Urge to merge: Understanding how cells fuse

Scientists have known for a decade that cells that fuse with others to perform their essential functions—such as muscle cells that join together to make fibers—form long projections that invade the territory of their ...

Catch and release: Collagen-mediated control of PEDF availability

Cells are like tiny self-contained machines that are constantly fine-tuned in response to both internal and external signals. Some of these signals are induced by extracellular ligands, specialized proteins that bind to specific ...

Directed protein evolution with CRISPR-Cas9

"Directed evolution" is the process by which scientists produce tailor-made proteins for cell biology, physiology and biomedicine in the laboratory. Based on this method, Max Planck researchers from Martinsried have now developed ...

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Cell biology

Cell biology (formerly cytology, from the Greek kytos, "container") is an academic discipline that studies cells – their physiological properties, their structure, the organelles they contain, interactions with their environment, their life cycle, division and death. This is done both on a microscopic and molecular level. Cell biology research encompasses both the great diversity of single-celled organisms like bacteria and protozoa, as well as the many specialized cells in multicellular organisms like humans.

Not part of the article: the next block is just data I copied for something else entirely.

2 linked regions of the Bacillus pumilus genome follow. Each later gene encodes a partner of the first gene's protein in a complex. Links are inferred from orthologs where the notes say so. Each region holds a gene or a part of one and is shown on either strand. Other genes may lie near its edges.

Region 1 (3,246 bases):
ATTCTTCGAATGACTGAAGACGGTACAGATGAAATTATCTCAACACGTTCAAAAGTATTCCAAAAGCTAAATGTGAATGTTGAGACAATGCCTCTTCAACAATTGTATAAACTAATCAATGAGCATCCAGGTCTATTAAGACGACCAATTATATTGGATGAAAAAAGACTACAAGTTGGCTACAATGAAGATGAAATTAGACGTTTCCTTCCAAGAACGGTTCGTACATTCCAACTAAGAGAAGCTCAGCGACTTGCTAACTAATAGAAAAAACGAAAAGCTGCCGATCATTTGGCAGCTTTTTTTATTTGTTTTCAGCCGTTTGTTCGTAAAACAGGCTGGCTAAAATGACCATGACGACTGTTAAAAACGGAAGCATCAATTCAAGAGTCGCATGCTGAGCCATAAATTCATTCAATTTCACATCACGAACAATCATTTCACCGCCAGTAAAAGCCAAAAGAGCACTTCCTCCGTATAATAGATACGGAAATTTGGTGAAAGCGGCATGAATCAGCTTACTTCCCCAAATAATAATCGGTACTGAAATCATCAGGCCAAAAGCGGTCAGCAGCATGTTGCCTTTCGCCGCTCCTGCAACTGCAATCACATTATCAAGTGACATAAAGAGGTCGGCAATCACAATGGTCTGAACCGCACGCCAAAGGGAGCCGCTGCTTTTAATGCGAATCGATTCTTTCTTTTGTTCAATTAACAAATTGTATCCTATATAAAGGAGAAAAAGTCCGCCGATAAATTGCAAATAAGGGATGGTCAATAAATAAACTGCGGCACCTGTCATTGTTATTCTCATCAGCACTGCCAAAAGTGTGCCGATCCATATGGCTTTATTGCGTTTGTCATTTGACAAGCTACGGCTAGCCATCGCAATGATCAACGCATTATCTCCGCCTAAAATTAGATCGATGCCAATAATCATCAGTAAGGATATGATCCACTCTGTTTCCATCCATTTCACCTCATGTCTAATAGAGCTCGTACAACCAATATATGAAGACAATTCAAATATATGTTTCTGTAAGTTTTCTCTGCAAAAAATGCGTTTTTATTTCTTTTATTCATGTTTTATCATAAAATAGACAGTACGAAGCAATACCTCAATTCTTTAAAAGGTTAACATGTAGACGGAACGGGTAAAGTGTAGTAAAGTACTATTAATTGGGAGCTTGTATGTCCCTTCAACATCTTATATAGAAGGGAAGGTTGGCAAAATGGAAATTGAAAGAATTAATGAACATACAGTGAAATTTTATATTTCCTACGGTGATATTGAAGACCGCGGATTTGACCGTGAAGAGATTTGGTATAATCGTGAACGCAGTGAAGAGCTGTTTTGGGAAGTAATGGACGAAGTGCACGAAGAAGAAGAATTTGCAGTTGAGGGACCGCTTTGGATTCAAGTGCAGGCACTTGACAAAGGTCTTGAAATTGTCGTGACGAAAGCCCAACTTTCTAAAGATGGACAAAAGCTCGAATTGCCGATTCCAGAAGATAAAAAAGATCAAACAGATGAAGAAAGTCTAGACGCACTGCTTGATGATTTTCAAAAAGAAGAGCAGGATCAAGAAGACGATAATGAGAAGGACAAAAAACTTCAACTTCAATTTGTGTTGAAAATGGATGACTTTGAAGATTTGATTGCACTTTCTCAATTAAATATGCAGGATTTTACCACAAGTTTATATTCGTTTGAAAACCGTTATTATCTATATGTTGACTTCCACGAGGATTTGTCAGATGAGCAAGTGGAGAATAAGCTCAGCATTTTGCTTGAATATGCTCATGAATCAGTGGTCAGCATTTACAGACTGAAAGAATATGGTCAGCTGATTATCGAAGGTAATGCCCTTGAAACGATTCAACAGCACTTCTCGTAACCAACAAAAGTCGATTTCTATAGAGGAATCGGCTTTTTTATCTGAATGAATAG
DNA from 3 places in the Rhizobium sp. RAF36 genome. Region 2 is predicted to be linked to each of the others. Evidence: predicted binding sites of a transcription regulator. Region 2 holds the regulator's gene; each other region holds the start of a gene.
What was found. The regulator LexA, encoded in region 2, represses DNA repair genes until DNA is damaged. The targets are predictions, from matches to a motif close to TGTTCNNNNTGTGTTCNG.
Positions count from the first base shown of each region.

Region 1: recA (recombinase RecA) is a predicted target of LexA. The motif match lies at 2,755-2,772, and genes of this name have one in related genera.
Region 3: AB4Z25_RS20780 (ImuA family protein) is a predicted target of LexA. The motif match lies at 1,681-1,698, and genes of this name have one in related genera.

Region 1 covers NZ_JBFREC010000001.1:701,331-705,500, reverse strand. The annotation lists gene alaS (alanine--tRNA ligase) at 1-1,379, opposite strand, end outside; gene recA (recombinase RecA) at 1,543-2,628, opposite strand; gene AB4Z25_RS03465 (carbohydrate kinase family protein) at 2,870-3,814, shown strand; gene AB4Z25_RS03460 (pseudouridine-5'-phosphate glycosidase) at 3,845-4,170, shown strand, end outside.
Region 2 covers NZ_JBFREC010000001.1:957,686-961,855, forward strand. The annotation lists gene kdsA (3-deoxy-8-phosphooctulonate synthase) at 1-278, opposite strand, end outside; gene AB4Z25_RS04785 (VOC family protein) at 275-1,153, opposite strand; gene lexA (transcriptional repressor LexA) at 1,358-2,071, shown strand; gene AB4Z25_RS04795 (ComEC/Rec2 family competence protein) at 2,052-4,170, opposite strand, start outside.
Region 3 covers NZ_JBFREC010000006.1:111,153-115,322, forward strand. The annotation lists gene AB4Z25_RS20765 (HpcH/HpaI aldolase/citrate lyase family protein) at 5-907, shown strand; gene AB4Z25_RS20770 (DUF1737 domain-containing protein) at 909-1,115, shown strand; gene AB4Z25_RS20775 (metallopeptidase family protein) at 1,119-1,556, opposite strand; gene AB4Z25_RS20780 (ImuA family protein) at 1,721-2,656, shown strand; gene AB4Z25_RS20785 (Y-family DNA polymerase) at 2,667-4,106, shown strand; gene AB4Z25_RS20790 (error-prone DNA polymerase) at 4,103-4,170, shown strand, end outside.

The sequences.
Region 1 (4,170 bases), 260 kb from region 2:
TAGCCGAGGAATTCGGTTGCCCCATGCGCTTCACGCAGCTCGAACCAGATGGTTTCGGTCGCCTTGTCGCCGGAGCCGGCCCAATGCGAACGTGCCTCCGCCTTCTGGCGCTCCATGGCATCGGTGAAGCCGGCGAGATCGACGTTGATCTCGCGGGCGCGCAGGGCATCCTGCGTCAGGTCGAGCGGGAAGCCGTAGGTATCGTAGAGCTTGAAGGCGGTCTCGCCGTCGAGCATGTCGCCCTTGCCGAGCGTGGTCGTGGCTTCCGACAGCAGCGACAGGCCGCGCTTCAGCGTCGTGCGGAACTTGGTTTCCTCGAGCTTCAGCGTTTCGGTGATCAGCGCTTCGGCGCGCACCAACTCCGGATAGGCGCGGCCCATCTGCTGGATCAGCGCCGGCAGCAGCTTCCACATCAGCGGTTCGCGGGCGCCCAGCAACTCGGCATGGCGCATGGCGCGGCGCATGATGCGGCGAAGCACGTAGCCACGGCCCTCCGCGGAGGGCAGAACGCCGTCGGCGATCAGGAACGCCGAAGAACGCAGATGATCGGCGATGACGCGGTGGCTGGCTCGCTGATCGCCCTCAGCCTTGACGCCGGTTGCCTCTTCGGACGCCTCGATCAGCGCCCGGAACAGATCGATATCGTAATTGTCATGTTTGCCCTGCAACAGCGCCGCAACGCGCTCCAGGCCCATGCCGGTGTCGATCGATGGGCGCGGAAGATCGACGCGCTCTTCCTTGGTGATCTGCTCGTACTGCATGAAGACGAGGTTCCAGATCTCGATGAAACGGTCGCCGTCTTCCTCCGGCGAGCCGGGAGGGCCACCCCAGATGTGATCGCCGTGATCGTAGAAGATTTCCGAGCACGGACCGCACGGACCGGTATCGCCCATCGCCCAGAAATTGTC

Knowing the components of cells and how cells work is fundamental to all biological sciences. Appreciating the similarities and differences between cell types is particularly important to the fields of cell and molecular biology as well as to biomedical fields such as cancer research and developmental biology. These fundamental similarities and differences provide a unifying theme, sometimes allowing the principles learned from studying one cell type to be extrapolated and generalized to other cell types. Hence, research in cell biology is closely related to genetics, biochemistry, molecular biology and developmental biology.

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